I have a name for you…. Gravity One. That’s the name of my game.
Just as I suspected, Sprite Kit makes game development a breeze by implementing basic stuff like physics engine, collision detection and so on. That leaves me to concentrate on the game mechanics and logic.
Ray Wenderlich and his tutorials have been a great help again. I struggled with collision detection but one tutorial came to rescue: How To Make a Game Like Space Invaders with Sprite Kit Tutorial: Part 2. It has a good explanation how collision detection works and hooray! My collision detection works as it should. And the game mechanics are already more and less done.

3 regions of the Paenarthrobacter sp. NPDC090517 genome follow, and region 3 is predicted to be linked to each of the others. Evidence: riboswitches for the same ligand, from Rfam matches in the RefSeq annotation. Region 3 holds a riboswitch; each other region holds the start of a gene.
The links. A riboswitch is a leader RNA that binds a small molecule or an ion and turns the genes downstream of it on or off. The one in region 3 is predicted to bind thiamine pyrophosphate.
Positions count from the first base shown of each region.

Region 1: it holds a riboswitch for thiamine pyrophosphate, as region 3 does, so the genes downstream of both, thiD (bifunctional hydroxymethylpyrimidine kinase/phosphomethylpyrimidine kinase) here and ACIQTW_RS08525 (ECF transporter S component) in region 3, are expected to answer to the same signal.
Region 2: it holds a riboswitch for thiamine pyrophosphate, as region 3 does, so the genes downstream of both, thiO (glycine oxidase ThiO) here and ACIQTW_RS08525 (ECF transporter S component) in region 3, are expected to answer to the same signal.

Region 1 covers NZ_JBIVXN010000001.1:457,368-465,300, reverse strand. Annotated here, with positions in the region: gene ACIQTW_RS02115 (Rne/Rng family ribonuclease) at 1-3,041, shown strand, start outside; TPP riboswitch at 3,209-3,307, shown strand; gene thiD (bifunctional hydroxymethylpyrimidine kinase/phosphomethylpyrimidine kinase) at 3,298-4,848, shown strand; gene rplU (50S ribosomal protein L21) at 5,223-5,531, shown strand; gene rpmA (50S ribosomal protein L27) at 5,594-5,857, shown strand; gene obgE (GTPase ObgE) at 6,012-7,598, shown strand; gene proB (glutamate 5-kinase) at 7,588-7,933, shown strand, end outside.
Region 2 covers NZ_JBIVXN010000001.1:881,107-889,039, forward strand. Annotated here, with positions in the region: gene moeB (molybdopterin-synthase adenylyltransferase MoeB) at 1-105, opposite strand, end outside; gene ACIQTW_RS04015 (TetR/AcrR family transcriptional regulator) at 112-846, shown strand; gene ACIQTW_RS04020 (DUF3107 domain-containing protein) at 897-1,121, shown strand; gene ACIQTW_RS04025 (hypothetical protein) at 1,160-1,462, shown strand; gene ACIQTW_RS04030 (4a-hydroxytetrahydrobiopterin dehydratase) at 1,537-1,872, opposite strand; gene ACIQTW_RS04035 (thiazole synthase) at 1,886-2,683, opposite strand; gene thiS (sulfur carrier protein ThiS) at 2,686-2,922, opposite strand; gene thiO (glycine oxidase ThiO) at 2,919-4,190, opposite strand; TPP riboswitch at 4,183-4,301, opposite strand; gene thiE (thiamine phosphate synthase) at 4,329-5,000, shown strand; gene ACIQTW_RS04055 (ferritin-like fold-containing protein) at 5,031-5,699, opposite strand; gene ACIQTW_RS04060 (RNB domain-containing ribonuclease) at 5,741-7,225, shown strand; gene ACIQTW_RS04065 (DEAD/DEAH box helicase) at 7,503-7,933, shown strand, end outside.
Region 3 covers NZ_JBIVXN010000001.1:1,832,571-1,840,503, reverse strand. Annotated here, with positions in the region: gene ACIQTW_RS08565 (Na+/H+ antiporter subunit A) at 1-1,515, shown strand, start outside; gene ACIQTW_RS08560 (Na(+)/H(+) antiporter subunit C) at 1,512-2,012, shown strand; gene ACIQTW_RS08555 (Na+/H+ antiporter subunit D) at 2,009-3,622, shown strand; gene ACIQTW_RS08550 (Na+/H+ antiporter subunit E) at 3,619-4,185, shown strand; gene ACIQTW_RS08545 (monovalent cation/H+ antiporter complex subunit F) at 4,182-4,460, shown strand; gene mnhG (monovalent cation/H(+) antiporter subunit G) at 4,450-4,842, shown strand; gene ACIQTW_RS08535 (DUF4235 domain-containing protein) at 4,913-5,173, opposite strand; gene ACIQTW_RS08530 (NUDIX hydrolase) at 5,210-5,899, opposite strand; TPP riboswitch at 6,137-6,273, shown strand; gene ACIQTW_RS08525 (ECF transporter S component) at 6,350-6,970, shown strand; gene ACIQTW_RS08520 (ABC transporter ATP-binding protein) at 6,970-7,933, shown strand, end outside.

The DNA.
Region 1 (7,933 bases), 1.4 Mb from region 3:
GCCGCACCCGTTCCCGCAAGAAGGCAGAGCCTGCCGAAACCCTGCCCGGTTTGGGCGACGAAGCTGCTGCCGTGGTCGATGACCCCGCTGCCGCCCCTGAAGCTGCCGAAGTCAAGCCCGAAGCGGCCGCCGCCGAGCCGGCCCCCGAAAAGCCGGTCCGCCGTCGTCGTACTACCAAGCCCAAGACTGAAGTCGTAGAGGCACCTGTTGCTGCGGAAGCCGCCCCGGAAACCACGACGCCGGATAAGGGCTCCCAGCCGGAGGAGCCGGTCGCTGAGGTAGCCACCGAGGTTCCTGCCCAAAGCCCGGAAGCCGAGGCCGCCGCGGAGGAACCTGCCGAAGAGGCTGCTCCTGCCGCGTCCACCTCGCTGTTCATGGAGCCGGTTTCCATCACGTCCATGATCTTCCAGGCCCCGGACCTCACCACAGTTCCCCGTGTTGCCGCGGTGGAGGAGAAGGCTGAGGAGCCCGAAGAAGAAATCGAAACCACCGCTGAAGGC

Beside game mechanics there are other things to consider as well. Like the user interface in general. But even more so are the stuff that users never see: utility classes, design patterns like singletons and factories and so on. Most of the invisible stuff is about the ease of development and future maintenance. And of course, making sure that the code is as bugless as possible.
So far, I’ve introduced and fixed many bugs but one of the good things about mobile development is that the runtime environment is constrained. It is as constrained as I make it, meaning that if there’s only one button in the user interface there’s really not much possibilities that pressing the button would lead to undesired consequences.
Developing for iOS means also that OS will be the same in all supported hardware out there and, for me, even the hardware is pretty much irrelevant since my game isn’t going to break records of how many polygons are visible in screen or anything like that.